Apologies to my loyal followers and friends for the 6 week gap in blog posts. I have needed a healthy dose of personal time away since my mother’s death on July 17. There was not only grieving, but also the time consuming job of sorting Mom’s belongings as we had to vacate her apartment in record time.
Today, I’m back to processing photos and back to blogging too. I finished processing 26 family portraits I made as a volunteer at a local non-profit.
These brave parents love raising children, as they have seven!
Next week, I’ll be back to landscape photography, as we will fly off to Calgary and explore the Canadian Rockies: Lake Louise, Jasper and Banff. Stay tuned!
While I devote most of my time to Landscape and Nature Photography, I also practice Portraiture. When possible, I like to tell a story with the portrait, and place the subject in their home environment. My Sewickley friends Kelly and Steve enjoy raising chickens, so they held two of their favorite hens for the shot.
“Okay, perfect. Now, stand up straight with one foot in front of the other, step into the sunlight, look at me, and hold it right there.” Snap!
If only a wild bird would follow directions like that! If only a beautiful roseate spoonbill would show up when you go out with your camera hoping to capture something interesting. In the wild, the photographer shows up often and prepared with know how and good equipment hoping that the birds and the events will happen someday.
When it is time to process a digital image, some experience with Adobe Photoshop and Lightroom comes in handy. I was grateful to be prepared when this Roseate Spoonbill and I met at Corkscrew Swamp Sanctuary.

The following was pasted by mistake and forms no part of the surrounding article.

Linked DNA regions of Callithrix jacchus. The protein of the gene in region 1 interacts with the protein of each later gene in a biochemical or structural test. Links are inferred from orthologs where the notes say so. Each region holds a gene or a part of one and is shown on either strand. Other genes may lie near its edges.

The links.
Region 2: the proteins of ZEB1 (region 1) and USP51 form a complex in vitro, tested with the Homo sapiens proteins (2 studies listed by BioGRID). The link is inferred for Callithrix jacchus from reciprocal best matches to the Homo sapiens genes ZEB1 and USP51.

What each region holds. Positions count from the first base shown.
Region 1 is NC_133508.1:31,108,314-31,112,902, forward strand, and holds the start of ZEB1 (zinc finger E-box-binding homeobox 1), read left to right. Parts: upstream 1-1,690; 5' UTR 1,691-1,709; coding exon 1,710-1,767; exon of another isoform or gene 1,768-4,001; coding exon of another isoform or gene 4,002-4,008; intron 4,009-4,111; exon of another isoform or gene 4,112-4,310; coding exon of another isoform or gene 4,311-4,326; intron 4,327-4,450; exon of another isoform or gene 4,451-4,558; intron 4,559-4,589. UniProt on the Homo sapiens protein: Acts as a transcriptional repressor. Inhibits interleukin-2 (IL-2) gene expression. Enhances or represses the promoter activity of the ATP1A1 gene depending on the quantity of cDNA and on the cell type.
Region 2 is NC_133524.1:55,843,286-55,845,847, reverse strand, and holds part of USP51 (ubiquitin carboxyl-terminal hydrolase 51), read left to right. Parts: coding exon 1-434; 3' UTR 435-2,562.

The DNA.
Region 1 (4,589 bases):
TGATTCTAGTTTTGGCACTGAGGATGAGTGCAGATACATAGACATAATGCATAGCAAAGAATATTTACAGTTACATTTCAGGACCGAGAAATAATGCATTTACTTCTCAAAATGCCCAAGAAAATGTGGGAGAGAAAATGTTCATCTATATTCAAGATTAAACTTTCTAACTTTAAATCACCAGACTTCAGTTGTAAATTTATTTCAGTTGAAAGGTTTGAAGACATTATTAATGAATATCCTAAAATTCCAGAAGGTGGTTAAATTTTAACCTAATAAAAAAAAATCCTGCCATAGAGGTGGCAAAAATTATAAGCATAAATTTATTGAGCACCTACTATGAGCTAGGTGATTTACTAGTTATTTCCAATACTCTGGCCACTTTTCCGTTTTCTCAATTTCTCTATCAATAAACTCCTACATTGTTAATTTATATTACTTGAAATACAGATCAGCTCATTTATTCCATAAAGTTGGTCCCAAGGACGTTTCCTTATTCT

If it’s July, it’s time to shoot family portraits for the remarkable families at the Western Pennsylvania School for Blind Children. For the past six years, I have donated my time to create portraits. This year with my husband assisting, I completed 23.
While I protect the confidentiality of the patients at the school by keeping their photographs private, I can share a portrait of a staff member with her family.
As I continue to process the portraits I made at Childrens Hospital last week, I find myself gazing into the eyes of the brave hearted children and their beautiful mothers. These mothers are exceptional because they have risen to the challenge to inspire calm in their children as they hold fast to enduring hope for better days ahead.
They hold firmly onto their dreams for a bright future for their children, even as they balance private worries they dare not speak. In their eyes, you can read the strength they embody.
The mother, the father, the grandmother, the visiting uncle, the little sister — the intensity of their love is a big part of the cure.